INTEGRATING FORAGE SYSTEMS FOR FOOD AND ENERGY PRODUCTION IN THE SOUTHERN GREAT PLAINS
Location: Forage and Livestock Production Unit
Title: Growth and nutritive value of grass pea in Oklahoma
Submitted to: Agronomy Journal
Publication Type: Peer Reviewed Journal
Publication Acceptance Date: August 10, 2011
Publication Date: September 19, 2011
Citation: Rao, S.C., Northup, B.K. 2011. Growth and nutritive value of grass pea in Oklahoma. Agronomy Journal. 103:1692-1696.
Interpretive Summary: Yearling stocker cattle are a key part of agriculture in the southern Great Plains where they graze different forages to gain weight before entering feedlots for finishing. Stockers grazing cool-season annuals during the late spring forage with low protein contents, which limit their growth, so protein supplements are supplied to improve weight gains. Commercial urea or protein blocks (cottonseed meal or alfalfa pellets) are the traditional supplements, but they cost three to four times the value of farm-grown, high protein feed. There is a need to explore legumes not normally grown in the Great Plains as sources of protein that may reduce the costs of growing stocker cattle. Grass pea is a cool-season annual grain legume has been noted for its tolerance to dry conditions and adaptability to difficult environments. Study was conducted to determine and compared, the seasonal patterns of biomass production and quality of both forage and seed between improved Mediterranean grass pea lines and locally adapted grass pea cultivar “AC-Greenfix”. Environmental conditions, especially total precipitation and distribution played an important role in the performance of Mediterranean lines. Locally adapted AC-Greenfix produced more leaf and stem biomass across years and averaged over sampling dates (2230 vs 1695 lbs/acre for the 10 Mediterranean lines). Some Mediterranean lines produced more seed and greater N concentration than ‘AC-Greenfix’, but varied with growing season, indicating diversity in adaptation to southern Great Plains growing conditions. Additional crop development is needed for these Mediterranean lines to perform with the same consistency as ‘AC-Greenfix’ in the southern Great Plains.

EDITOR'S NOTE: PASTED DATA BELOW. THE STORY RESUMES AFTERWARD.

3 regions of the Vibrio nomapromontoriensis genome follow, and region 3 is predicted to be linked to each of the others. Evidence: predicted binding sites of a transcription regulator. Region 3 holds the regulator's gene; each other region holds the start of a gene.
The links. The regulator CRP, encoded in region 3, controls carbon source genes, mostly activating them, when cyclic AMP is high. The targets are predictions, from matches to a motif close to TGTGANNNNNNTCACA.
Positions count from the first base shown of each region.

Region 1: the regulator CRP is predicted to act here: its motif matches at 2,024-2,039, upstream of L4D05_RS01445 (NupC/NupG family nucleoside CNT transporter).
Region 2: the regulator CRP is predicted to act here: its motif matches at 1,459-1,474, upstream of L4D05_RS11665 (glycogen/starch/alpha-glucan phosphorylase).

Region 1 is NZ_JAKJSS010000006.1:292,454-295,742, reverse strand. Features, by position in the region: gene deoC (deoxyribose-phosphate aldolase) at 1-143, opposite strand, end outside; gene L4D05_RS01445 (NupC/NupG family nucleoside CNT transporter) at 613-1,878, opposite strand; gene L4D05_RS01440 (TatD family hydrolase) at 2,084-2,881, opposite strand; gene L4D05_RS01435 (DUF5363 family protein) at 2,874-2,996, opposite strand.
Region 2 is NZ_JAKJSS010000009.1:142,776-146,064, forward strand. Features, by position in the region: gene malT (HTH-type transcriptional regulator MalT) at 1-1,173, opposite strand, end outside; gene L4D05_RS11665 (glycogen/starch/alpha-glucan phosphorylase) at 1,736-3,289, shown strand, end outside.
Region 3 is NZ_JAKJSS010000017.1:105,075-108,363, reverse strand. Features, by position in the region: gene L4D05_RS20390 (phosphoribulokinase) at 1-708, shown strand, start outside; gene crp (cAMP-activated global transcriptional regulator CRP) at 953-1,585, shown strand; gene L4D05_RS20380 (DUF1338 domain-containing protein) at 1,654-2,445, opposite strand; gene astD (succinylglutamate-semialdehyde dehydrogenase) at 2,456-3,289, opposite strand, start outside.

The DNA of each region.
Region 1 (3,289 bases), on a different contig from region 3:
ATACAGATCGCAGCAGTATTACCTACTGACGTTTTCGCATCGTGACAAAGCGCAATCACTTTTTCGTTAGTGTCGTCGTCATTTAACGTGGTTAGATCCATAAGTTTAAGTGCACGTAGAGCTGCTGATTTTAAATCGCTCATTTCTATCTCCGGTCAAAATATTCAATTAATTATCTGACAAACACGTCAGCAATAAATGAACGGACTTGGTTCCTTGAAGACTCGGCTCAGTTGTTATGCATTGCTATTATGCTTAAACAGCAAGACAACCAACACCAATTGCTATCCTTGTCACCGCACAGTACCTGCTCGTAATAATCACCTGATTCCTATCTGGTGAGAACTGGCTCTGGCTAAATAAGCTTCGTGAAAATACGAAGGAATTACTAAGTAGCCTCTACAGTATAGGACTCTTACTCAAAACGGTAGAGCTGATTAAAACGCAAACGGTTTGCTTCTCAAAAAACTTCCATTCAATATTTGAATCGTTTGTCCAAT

Cool-season grass pea (GP) has some potential to provide as late spring forage in the southern Great Plains (SGP), but genetic materials for development of new cultivars is limited. Our objective was to evaluate seasonal forage production and grain yield for 10 new Mediterranean-origin GP lines, in central Oklahoma. Replicate (n=3) plots (3 x 10 m) were lightly disked, fertilized (60 kg ha-1 P2O5), and sown at 60 kg ha-1 in 60 cm rows with GP lines 190, 288, 289, 290, 299, 387, 390, 736, B22, B111, and AC-Greenfix (control) that were treated with inoculum (Rhizobium leguminosarum) during early March in 2007, 2008 and 2009. Whole plant samples were collected, 59, 73, 94 and 115 days after seeding. Biomass collected on d 115 was separated into seed and non-seed biomass. Biomass accumulation, N concentration and non-grain digestibility showed significant (p<0.05) line, year, and sampling date effects. Grain biomass, N concentration and digestibility also showed significant line and year effects. As noted at every sampling date, AC-Greenfix produced the most non-grain biomass each year [2499 kg ha-1 for AC- Greenfix vs an average of1899 (±145) kg ha-1 for the other 10 lines]. Line x year interactions for grain biomass were, statistically significant, with 2008 being the most productive year for all lines. Additional crop development is needed for these new Mediterranean GP lines to perform with the same consistency as AC-Greenfix in the SGP.